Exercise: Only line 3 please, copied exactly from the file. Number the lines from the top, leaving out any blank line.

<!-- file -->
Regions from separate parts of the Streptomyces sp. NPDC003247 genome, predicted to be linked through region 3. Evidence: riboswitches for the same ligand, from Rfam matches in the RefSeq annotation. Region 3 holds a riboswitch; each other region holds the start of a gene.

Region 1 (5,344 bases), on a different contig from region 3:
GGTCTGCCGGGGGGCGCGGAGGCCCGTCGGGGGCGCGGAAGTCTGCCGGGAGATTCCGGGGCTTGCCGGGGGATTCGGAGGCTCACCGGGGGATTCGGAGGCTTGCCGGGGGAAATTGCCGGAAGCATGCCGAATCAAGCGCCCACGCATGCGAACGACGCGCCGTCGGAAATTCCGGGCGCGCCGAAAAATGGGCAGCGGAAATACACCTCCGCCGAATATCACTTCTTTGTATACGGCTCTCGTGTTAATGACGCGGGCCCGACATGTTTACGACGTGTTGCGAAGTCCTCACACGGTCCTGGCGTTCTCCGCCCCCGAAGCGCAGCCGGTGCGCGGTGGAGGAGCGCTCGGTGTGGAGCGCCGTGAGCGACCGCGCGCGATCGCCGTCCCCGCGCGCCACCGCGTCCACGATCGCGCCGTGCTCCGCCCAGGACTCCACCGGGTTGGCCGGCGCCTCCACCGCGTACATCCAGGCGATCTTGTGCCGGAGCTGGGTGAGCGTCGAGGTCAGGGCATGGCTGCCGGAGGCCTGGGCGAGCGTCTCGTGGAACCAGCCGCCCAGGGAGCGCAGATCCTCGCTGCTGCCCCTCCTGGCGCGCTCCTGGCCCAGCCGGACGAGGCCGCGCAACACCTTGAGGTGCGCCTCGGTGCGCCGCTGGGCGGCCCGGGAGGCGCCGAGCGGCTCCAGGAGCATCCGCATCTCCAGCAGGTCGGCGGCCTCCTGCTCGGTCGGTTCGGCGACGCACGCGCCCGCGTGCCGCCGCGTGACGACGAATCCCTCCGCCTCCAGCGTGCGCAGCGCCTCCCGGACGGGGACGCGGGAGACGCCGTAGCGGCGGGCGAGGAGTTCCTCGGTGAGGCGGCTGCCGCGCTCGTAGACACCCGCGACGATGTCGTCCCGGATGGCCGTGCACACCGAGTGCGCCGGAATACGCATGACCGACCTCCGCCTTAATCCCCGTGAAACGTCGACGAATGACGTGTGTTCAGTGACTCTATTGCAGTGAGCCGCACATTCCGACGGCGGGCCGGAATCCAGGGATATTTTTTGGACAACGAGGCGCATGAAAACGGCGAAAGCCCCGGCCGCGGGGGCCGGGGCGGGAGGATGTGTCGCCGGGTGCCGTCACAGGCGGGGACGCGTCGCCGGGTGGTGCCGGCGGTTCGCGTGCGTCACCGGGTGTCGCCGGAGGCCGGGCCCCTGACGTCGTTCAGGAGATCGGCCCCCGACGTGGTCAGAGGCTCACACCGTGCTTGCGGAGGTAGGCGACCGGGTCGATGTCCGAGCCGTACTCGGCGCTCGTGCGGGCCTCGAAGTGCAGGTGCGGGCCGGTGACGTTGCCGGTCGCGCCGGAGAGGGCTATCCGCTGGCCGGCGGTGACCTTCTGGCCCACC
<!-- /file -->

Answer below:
GGTCTGCCGGGGGGCGCGGAGGCCCGTCGGGGGCGCGGAAGTCTGCCGGGAGATTCCGGGGCTTGCCGGGGGATTCGGAGGCTCACCGGGGGATTCGGAGGCTTGCCGGGGGAAATTGCCGGAAGCATGCCGAATCAAGCGCCCACGCATGCGAACGACGCGCCGTCGGAAATTCCGGGCGCGCCGAAAAATGGGCAGCGGAAATACACCTCCGCCGAATATCACTTCTTTGTATACGGCTCTCGTGTTAATGACGCGGGCCCGACATGTTTACGACGTGTTGCGAAGTCCTCACACGGTCCTGGCGTTCTCCGCCCCCGAAGCGCAGCCGGTGCGCGGTGGAGGAGCGCTCGGTGTGGAGCGCCGTGAGCGACCGCGCGCGATCGCCGTCCCCGCGCGCCACCGCGTCCACGATCGCGCCGTGCTCCGCCCAGGACTCCACCGGGTTGGCCGGCGCCTCCACCGCGTACATCCAGGCGATCTTGTGCCGGAGCTGGGTGAGCGTCGAGGTCAGGGCATGGCTGCCGGAGGCCTGGGCGAGCGTCTCGTGGAACCAGCCGCCCAGGGAGCGCAGATCCTCGCTGCTGCCCCTCCTGGCGCGCTCCTGGCCCAGCCGGACGAGGCCGCGCAACACCTTGAGGTGCGCCTCGGTGCGCCGCTGGGCGGCCCGGGAGGCGCCGAGCGGCTCCAGGAGCATCCGCATCTCCAGCAGGTCGGCGGCCTCCTGCTCGGTCGGTTCGGCGACGCACGCGCCCGCGTGCCGCCGCGTGACGACGAATCCCTCCGCCTCCAGCGTGCGCAGCGCCTCCCGGACGGGGACGCGGGAGACGCCGTAGCGGCGGGCGAGGAGTTCCTCGGTGAGGCGGCTGCCGCGCTCGTAGACACCCGCGACGATGTCGTCCCGGATGGCCGTGCACACCGAGTGCGCCGGAATACGCATGACCGACCTCCGCCTTAATCCCCGTGAAACGTCGACGAATGACGTGTGTTCAGTGACTCTATTGCAGTGAGCCGCACATTCCGACGGCGGGCCGGAATCCAGGGATATTTTTTGGACAACGAGGCGCATGAAAACGGCGAAAGCCCCGGCCGCGGGGGCCGGGGCGGGAGGATGTGTCGCCGGGTGCCGTCACAGGCGGGGACGCGTCGCCGGGTGGTGCCGGCGGTTCGCGTGCGTCACCGGGTGTCGCCGGAGGCCGGGCCCCTGACGTCGTTCAGGAGATCGGCCCCCGACGTGGTCAGAGGCTCACACCGTGCTTGCGGAGGTAGGCGACCGGGTCGATGTCCGAGCCGTACTCGGCGCTCGTGCGGGCCTCGAAGTGCAGGTGCGGGCCGGTGACGTTGCCGGTCGCGCCGGAGAGGGCTATCCGCTGGCCGGCGGTGACCTTCTGGCCCACC